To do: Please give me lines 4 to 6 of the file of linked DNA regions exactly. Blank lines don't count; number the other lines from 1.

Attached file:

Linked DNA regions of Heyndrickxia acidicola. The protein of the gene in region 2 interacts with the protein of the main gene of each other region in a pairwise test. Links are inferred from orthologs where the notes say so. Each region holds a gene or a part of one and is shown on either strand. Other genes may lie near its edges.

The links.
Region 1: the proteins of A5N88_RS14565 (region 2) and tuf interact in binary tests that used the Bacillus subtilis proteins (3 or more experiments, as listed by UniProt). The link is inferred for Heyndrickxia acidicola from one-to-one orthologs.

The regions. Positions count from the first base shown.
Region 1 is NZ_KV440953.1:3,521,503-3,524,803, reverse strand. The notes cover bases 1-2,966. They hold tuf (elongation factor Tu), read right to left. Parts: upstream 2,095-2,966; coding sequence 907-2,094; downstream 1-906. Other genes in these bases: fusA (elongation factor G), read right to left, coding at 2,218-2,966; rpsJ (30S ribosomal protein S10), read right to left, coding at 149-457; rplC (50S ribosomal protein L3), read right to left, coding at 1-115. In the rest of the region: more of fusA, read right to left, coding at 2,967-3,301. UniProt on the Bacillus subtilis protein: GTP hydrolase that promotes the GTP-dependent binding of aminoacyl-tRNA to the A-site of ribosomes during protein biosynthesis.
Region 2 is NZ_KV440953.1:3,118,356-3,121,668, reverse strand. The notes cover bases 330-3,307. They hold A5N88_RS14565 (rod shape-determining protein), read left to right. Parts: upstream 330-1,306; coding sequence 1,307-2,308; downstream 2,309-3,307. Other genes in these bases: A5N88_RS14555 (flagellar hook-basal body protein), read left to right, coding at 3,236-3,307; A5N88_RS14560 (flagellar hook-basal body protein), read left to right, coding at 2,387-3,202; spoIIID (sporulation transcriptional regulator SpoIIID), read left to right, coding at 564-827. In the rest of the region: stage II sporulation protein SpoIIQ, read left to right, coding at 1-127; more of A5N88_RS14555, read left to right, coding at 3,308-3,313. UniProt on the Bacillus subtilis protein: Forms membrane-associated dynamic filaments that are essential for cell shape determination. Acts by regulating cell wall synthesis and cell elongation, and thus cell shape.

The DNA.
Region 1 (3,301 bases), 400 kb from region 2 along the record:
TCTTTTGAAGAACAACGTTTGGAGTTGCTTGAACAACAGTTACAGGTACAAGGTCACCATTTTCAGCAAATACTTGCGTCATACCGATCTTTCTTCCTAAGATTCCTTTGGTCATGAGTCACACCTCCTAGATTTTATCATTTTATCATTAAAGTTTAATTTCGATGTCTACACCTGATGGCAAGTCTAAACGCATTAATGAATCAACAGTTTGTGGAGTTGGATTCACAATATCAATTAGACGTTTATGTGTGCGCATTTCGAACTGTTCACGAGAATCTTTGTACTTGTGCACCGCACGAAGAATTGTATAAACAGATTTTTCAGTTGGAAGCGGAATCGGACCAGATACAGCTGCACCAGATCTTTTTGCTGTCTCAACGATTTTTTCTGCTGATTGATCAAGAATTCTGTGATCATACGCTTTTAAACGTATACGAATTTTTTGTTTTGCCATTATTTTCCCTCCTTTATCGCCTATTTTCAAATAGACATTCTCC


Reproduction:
The regions. Positions count from the first base shown.
Region 1 is NZ_KV440953.1:3,521,503-3,524,803, reverse strand. The notes cover bases 1-2,966. They hold tuf (elongation factor Tu), read right to left. Parts: upstream 2,095-2,966; coding sequence 907-2,094; downstream 1-906. Other genes in these bases: fusA (elongation factor G), read right to left, coding at 2,218-2,966; rpsJ (30S ribosomal protein S10), read right to left, coding at 149-457; rplC (50S ribosomal protein L3), read right to left, coding at 1-115. In the rest of the region: more of fusA, read right to left, coding at 2,967-3,301. UniProt on the Bacillus subtilis protein: GTP hydrolase that promotes the GTP-dependent binding of aminoacyl-tRNA to the A-site of ribosomes during protein biosynthesis.
Region 2 is NZ_KV440953.1:3,118,356-3,121,668, reverse strand. The notes cover bases 330-3,307. They hold A5N88_RS14565 (rod shape-determining protein), read left to right. Parts: upstream 330-1,306; coding sequence 1,307-2,308; downstream 2,309-3,307. Other genes in these bases: A5N88_RS14555 (flagellar hook-basal body protein), read left to right, coding at 3,236-3,307; A5N88_RS14560 (flagellar hook-basal body protein), read left to right, coding at 2,387-3,202; spoIIID (sporulation transcriptional regulator SpoIIID), read left to right, coding at 564-827. In the rest of the region: stage II sporulation protein SpoIIQ, read left to right, coding at 1-127; more of A5N88_RS14555, read left to right, coding at 3,308-3,313. UniProt on the Bacillus subtilis protein: Forms membrane-associated dynamic filaments that are essential for cell shape determination. Acts by regulating cell wall synthesis and cell elongation, and thus cell shape.